I’ve read Christian books, and I’ve read running books. But I’ve never read a Christian book about running. As a pastor and long-time runner myself, I was instantly intrigued by the premise of Ryan Hall’s book Run the Mile You’re In: Finding God in Every Step.
Ryan Hall is a former professional runner who has run the fastest American times in the Half Marathon and Marathon. He has represented the United States in the 2008 and 2012 Olympic Games. In the book, he shares lessons he has learned about faith from his running experience.
It is a great book, especially if you are a runner at any level. There are 26 chapters (or “miles”) taken from the 26 miles of a marathon. Below are my Top 5 favorite quotes and lessons.
Mile 3: Sacrifice. “When I told my dad that I planned to go out for the high school baseball team, he gave me some wise advice: ‘You can be good at multiple things, but if your goal is to be great, you need to choose one.’” - Ryan Hall, Run the Mile You’re In
In retrospect, it seems obvious that an Olympic Marathoner shouldn’t waste his time playing high school baseball. But all of us in our daily lives get caught up in the numerous conflicting ambitions. Think of all the goals you have: career, finances, home, fitness, family, faith, hobbies, and the list goes on and on. When we try to be good at everything, we are not great at anything. Instead, we should pray through our priorities and discern which things are the most important to focus on.
Mile 5: Failure. “If we are to live out our destinies and accomplish greatness in our lives, we must realize that failure is a necessary part of the process and something we shouldn’t try to avoid. Failure can teach us and make us stronger, but this doesn’t mean that we should dwell on it.” - Ryan Hall, Run the Mile You’re In
One month before Ryan Hall ran a record-breaking 2:04 Boston Marathon, he suffered an unexplainably slow half marathon in NYC. I appreciate his honesty in relating his struggle to deal with disappointment. I have suffered my fair share of running, leadership, and life failures. I also have difficulty letting things go, and I’m way harder on myself than any other critic. The helpful lesson that Ryan teaches us is not to dwell on failure. You never know how God might want to redeem your story. His mercies are new every day.
Mile 9: Identity. “My running didn’t change for the better, and my depression grew worse. I remember lying in bed all day feeling like I had absolutely no reason to get up. On days when I attempted to go for a run, I would jog about half a mile and then walk home—not because I was physically tired but because I was so broken up on the inside.” - Ryan Hall, Run the Mile You’re In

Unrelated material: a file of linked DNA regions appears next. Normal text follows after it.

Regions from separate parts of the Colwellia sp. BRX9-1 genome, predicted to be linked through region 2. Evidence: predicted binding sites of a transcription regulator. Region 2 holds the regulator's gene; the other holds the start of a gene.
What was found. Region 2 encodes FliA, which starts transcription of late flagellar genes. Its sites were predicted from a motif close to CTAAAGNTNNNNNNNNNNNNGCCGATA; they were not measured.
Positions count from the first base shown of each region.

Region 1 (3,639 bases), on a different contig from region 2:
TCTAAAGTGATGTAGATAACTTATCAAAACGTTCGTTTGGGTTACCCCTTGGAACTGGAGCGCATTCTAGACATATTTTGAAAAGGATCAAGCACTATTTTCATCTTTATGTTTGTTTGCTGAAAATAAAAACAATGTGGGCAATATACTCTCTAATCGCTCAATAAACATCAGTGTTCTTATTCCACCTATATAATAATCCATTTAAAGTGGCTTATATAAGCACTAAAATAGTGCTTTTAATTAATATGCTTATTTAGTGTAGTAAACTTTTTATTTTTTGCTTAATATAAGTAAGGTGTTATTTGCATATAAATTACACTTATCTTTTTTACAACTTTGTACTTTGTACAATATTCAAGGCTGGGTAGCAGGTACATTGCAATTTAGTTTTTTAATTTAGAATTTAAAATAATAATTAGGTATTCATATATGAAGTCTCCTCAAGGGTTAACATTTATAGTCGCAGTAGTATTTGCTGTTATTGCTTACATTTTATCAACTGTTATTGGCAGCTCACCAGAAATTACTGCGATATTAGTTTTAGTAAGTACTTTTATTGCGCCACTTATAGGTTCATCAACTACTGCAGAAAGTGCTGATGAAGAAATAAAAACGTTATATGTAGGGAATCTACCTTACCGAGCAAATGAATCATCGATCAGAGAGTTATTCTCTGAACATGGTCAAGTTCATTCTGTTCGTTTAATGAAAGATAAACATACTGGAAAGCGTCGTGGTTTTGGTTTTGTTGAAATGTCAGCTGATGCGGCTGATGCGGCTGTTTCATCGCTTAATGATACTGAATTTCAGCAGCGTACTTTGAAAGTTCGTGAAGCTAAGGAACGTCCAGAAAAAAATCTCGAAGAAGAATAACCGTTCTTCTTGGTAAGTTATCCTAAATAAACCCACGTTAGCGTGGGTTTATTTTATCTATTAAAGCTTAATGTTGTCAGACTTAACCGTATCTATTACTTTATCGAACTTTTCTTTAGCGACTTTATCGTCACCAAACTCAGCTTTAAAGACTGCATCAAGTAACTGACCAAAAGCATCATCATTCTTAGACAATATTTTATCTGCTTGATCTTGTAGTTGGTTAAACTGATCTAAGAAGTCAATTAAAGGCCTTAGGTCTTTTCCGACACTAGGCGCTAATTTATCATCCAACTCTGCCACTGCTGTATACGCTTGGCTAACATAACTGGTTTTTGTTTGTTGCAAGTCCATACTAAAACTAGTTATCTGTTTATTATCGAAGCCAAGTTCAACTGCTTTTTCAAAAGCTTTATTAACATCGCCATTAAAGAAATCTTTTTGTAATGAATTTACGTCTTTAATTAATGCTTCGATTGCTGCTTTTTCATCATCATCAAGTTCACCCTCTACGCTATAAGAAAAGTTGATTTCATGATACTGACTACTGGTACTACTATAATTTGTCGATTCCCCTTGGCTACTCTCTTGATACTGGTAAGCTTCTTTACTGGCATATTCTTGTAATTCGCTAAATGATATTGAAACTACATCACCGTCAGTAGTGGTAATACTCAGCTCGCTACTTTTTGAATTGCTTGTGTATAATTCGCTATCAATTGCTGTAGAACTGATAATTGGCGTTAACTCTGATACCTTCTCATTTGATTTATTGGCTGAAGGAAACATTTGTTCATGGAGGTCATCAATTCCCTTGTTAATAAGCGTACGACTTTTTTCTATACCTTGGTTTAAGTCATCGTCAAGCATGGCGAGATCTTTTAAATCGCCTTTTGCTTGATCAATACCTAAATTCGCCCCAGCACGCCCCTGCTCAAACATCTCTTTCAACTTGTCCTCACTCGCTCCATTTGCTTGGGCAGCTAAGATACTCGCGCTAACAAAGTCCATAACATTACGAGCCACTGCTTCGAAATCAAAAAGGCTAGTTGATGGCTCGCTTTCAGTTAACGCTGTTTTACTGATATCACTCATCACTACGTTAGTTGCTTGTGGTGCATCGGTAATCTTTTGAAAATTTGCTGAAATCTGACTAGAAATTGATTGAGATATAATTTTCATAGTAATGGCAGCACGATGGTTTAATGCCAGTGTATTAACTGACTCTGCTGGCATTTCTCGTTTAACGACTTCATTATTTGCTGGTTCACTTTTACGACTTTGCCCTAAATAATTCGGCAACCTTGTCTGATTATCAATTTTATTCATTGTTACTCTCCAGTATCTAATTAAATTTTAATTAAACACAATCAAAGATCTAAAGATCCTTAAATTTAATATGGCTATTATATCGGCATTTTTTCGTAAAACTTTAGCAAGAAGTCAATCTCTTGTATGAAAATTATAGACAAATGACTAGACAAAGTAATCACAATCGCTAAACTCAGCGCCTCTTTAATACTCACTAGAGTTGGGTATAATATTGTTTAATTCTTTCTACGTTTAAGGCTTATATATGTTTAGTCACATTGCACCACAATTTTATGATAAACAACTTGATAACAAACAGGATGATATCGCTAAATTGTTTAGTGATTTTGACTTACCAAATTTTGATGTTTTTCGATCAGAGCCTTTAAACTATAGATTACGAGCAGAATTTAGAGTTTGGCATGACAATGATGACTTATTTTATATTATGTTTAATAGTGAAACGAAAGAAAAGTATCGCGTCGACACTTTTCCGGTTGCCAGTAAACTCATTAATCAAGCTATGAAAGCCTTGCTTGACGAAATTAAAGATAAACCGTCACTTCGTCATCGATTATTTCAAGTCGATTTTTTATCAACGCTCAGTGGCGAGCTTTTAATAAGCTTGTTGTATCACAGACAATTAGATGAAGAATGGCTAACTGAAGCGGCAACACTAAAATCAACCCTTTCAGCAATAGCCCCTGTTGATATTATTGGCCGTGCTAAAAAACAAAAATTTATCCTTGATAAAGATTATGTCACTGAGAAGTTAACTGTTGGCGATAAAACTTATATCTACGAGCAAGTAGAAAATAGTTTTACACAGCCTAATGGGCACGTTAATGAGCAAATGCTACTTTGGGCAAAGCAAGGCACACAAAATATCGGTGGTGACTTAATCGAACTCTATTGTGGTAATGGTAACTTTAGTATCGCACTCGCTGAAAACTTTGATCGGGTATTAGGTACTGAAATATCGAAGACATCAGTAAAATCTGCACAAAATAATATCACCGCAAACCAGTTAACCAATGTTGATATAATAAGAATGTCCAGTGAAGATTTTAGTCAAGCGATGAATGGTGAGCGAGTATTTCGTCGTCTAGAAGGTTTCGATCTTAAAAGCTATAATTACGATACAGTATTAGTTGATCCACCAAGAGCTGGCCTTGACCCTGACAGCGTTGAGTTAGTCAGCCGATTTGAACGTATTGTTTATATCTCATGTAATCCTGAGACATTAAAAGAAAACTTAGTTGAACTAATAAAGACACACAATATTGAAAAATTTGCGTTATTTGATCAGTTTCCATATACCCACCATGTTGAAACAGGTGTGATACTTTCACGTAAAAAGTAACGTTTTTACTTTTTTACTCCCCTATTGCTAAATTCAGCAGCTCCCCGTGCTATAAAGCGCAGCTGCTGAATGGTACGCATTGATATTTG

In Chapter 9, Ryan shares how he lost all motivation to run when he was a Sophomore at Stanford. His performance wasn’t meeting his expectations, and he spiraled down a negative rabbit hole. The turning point came when he began prioritizing his relationship with God. It was only when his identity was grounded in God’s love that Ryan was able to break free from the performance trap. You can experience that same kind of freedom when you find your core identity in being a son or daughter of God.
Mile 15: Pain. “Forget about how hard the hill at mile twenty is going to be, forget about the pain I’m going to feel at mile twenty-five, because on the starting line, I don’t yet have the grace to handle the hill at mile twenty or the pain of mile twenty-five. I only have the grace to handle the moment I’m in, so I need to stay present with Jesus, fixing my eyes on Him so I can endure the pain.” - Ryan Hall, Run the Mile You’re In
Running is painful. It’s why so many people hate it. Life can also be full of pain. One of the greatest lessons that running can teach us is how to keep going despite experiencing pain. Ryan Hall advises us to receive grace from Jesus for each moment. You’ll get too discouraged to keep going if you dwell on the future. If you are going through a trial, stay in the present and look to Christ for strength.
Mile 19: Fearless. “But one thing I know for sure, not one of the best performances of my career would have happened had I not taken a big risk.” - Ryan Hall, Run the Mile You’re In
One of my favorite stories from the book is Ryan’s first half marathon. He had an extremely rough lead-up to the event. Nevertheless, he took the lead from the start and attacked each mile. In the end, he broke the American record in the half marathon with a time of 59:43.
God’s calling always threatens our comfort. When we live boldly for God, we experience His grace in a whole new way. If you never take any risks, you may not fail, but you definitely won’t win. I don’t know about you, but I want to see God do the impossible in my life. That only happens when we stop playing it safe.
What lessons have you learned from running? Let me know in the comments!
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